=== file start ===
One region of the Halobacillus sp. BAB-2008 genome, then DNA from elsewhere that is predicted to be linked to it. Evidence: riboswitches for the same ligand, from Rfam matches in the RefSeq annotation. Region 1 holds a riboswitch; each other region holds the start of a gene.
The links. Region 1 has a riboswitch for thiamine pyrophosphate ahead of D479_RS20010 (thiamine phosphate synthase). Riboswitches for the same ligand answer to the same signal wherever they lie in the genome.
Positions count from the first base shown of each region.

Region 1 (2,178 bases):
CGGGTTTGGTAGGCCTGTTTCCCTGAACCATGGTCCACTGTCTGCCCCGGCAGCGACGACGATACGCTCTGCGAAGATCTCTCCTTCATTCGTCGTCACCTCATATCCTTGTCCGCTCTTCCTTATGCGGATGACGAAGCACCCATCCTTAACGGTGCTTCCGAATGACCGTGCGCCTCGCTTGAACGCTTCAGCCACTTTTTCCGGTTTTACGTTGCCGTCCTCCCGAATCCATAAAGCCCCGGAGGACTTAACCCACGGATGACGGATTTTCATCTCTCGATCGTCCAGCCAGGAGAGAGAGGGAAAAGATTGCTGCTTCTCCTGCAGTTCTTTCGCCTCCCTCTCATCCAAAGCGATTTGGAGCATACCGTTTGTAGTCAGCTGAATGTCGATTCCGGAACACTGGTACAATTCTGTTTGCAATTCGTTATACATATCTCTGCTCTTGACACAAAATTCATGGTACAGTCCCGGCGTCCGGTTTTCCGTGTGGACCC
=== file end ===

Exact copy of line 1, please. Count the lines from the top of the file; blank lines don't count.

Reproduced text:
One region of the Halobacillus sp. BAB-2008 genome, then DNA from elsewhere that is predicted to be linked to it. Evidence: riboswitches for the same ligand, from Rfam matches in the RefSeq annotation. Region 1 holds a riboswitch; each other region holds the start of a gene.